Is President Macron’s re-election as safe as it looks?

16 February 2022

12:10 AM

16 February 2022

12:10 AM

In February 1995, Jacques Chirac was at 12 per cent in the polls. Two months later he was president. Two months is precisely the time remaining before the first round of voting in the 2022 presidential election.

At the moment, President Macron’s advantage looks unassailable: the Economist’s tracker puts his chances of being re-elected at over 80 per cent.

But just how unpredictable might this election be? After a few weeks of relative inertia, there are signs that the traditionally volatile French electorate are beginning to rumble.

Last weekend, the campaigns shifted into a higher gear, and not necessarily to the advantage of the incumbent. In a phenomenon I think it is safe to say is unprecedented in France, a liberty convoy set off for Paris, waving Canadian flags alongside their own, in order to shut the city down, just as truckers shut down Ottawa.

They arrived on Saturday morning to find the city already shut down by the police. Armoured vehicles were deployed on the Champs-Élysées. The city’s gateways were closed by cops with machine guns. Protesters who managed to get into the city were arrested for demonstrating illegally. Tear gas was liberally sprayed, forcing diners and their children to flee from restaurants.

Every minute of this was documented on social media and it was not pretty. It looked more like Belarus than France. The president himself remained invisible at home; he’s been busy strutting the international stage, dealing with Putin.

Campaigning continued without him. In Paris on Sunday afternoon Valérie Pécresse, the candidate of the center-right Les Républicains, held a rally at the vast Zenith entertainment hall. Even her stalwarts had to admit it did not go well.

She gave a limpid speech attempting to tack to the right on immigration and security, but she sounded like she didn’t believe what she was saying.

Pécresse is said to be consulting the former socialist president François Hollande, of all people. That has added to the incoherence of her message.

She’s going nowhere in the polls, hovering around 15 per cent, neck-and-neck with Marine Le Pen and Eric Zemmour. She’s by no means guaranteed a ticket to round two. Although if she gets there, she could win, since, for all her faults, many might prefer her to another five years of Macron.

Le Pen had another horrible weekend, More and more of her supporters and allies are defecting to Zemmour. Her party’s only Senator in the Rassemblement National, Stephane Ravier, is the latest and highest-profile so far. Le Pen is static at best in the polls and it’s almost certain this will be her last campaign.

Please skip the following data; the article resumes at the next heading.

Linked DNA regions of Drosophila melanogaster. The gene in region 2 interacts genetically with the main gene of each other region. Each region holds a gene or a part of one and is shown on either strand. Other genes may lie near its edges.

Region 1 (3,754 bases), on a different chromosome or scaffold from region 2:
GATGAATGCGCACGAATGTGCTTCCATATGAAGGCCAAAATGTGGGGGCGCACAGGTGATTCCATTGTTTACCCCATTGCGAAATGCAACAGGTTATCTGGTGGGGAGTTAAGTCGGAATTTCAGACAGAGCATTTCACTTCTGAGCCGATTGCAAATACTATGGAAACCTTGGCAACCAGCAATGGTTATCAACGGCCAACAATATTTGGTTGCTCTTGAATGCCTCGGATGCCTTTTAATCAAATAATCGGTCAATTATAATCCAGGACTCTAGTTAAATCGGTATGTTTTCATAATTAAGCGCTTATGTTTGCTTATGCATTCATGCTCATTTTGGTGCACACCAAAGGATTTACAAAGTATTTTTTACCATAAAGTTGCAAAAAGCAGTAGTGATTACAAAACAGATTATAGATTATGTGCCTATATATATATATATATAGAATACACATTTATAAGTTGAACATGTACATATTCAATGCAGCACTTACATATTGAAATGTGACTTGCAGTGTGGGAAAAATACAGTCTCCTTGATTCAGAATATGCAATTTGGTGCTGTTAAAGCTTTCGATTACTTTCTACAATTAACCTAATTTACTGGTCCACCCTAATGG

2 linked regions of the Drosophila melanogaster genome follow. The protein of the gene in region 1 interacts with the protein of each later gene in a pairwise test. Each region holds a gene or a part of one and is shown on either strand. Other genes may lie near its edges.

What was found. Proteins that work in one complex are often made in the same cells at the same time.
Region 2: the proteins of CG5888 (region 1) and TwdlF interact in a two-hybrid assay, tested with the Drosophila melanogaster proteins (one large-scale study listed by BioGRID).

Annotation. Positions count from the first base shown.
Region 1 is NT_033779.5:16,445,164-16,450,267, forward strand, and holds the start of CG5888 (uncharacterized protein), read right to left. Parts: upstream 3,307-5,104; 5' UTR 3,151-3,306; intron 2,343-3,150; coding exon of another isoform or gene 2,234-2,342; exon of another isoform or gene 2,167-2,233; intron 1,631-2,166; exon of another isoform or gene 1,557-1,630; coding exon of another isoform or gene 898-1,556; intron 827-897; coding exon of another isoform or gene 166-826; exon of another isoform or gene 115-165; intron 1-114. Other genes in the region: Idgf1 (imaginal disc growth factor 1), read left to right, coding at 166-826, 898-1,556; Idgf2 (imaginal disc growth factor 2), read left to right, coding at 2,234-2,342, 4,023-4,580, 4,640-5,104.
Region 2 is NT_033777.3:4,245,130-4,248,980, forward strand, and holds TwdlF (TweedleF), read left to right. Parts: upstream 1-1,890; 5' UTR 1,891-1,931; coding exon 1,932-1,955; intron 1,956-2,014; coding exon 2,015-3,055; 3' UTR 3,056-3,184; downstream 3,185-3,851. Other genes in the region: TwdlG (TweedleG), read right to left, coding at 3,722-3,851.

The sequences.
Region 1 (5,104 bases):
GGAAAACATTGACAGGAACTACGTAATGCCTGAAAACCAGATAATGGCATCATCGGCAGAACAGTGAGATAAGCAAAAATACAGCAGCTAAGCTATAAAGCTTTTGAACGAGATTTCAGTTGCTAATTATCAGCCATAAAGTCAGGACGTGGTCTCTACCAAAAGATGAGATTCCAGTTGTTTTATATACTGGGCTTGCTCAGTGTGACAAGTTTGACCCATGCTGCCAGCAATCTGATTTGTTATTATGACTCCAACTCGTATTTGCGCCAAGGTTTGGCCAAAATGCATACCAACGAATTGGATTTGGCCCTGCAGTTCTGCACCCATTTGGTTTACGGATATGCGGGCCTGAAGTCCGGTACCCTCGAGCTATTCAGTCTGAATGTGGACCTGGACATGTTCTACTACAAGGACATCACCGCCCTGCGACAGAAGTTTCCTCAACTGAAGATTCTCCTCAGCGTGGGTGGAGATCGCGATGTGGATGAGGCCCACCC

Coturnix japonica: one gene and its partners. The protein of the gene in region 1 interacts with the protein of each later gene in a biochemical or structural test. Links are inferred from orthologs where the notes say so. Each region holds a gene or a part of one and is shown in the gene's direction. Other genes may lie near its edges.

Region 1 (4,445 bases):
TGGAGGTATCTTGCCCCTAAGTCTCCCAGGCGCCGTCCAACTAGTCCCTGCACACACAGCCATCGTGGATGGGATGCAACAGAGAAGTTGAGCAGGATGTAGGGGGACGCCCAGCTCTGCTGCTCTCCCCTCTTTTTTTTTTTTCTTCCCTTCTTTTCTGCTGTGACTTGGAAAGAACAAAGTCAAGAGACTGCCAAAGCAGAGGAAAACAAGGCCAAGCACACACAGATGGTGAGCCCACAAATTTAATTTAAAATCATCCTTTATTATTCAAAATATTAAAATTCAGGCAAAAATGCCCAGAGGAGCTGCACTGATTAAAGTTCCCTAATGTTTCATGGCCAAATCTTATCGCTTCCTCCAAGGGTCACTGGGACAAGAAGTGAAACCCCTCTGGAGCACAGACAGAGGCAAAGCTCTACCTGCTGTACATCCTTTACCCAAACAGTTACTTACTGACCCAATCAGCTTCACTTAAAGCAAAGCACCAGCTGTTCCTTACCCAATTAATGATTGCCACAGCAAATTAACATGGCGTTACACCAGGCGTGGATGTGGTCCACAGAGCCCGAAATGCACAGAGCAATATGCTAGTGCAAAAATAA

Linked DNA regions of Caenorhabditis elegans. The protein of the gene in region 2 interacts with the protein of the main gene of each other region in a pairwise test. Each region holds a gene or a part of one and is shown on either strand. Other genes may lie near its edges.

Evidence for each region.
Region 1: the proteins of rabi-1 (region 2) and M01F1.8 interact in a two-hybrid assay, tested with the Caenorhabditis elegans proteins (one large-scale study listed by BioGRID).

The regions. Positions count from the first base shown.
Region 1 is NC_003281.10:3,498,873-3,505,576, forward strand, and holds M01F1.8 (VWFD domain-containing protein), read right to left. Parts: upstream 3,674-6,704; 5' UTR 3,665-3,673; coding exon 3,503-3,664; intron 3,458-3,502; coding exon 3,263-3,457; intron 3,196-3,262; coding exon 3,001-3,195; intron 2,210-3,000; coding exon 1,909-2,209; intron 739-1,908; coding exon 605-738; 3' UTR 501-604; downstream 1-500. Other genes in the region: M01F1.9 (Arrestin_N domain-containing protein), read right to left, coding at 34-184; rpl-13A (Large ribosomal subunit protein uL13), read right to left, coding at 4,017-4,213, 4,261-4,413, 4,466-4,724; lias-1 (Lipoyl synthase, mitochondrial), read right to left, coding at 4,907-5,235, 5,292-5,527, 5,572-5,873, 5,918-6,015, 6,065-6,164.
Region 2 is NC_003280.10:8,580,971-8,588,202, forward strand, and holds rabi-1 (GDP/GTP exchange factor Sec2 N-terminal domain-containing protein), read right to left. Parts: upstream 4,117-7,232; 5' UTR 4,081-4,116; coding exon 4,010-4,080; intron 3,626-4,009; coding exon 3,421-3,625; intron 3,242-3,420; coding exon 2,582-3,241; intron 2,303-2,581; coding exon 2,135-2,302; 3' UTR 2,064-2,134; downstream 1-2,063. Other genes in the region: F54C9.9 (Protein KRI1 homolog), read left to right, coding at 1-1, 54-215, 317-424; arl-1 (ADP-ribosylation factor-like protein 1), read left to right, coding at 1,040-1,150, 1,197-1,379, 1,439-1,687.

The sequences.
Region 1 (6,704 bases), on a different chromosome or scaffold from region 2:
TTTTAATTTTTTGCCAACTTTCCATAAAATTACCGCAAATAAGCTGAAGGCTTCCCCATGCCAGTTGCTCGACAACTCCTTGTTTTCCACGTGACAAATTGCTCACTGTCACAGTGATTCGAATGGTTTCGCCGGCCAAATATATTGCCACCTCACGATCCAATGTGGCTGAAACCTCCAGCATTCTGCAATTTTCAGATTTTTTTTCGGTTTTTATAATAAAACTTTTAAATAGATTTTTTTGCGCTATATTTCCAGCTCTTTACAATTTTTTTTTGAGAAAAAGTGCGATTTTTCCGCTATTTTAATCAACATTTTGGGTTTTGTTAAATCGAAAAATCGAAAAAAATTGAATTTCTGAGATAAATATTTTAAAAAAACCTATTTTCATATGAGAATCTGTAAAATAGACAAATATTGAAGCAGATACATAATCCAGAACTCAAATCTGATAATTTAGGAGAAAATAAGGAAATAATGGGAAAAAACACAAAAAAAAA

Anne Hidalgo, red-green candidate of the once mighty socialist party, has become a huge embarrassment and is below 2 per cent in some private polling. The only double-digit leftist is Jean-Luc Mélenchon of the far left lane. He attracted a big crowd in Montpellier at the weekend although nobody realistically expects him to make it to round two.

Still, there is a detectable odour of incipient panic in the Macron camp as things currently are not going to plan. The war in Africa is turning into a disaster, many people have had enough of his vaccination passports, and his freelance mission to Moscow was mainly embarrassing.

Vladimir Putin said after Macron scuttled away that listening to the French president drone on and on was like torture. Many French voters feel the same way.

Macron has been scattering promises of new spending across the land like confetti. He still enjoys a surprising amount of ardent support from much of the French and international media, but there is some concern even in his inner circle that he is overplaying his hand. Moreover, the influence of his conventional media enablers has waned under a powerful competitive tidal wave of hostile social media.

The only candidate looking stronger going into the last eight weeks of the campaign is Zemmour, still attracting defectors from both Le Pen’s camp and Pécresse, stabilising in the polls, still attracting wildly enthusiastic crowds at his meetings. His campaign stuttered in the polls in late December and January but is rising again. Yesterday Zemmour had a 40 minute phone call with a certain Donald Trump, who reportedly told him: ‘To win, never change your line. Never give in. The media will think you are brutal. Never change if you want to win. Keep your authenticity and your courage.’Given Trump himself overcame seemingly insurmountable odds to win the presidency in 2016, those words will give hope to many of Zemmour’s team.

What’s remarkable is that on the eve of the election only three candidates – Macron, Pécresse and Hidalgo – have even qualified to be on the ballot, which now requires a public declaration of sponsorship from an elected official. That’s not easy to get. Many mayors say they fear sponsoring candidates not approved by the local political hierarchies, who control the flow of subsidies without which municipal government is impossible.

‘If I sponsor Zemmour, I’ll be sitting on the roundabout,’ says one mayor, pointing his thumb in the direction of Toulouse, where the socialist party controls the regional government (and all the money).

Le Pen, Zemmour and Mélenchon still haven’t got the necessary mayoral sponsorships to qualify. Something is going to have to give. French democracy will look Iranian if the most popular candidates are eliminated in advance.

The question that may nonetheless remain in the end is the eternal one facing French voters: which candidate do they despise the least? That still points to Macron, since at least his detestability is at least a known quantity. But another bad week or two of news for the president, another humiliation on the world stage, and that could start to change.

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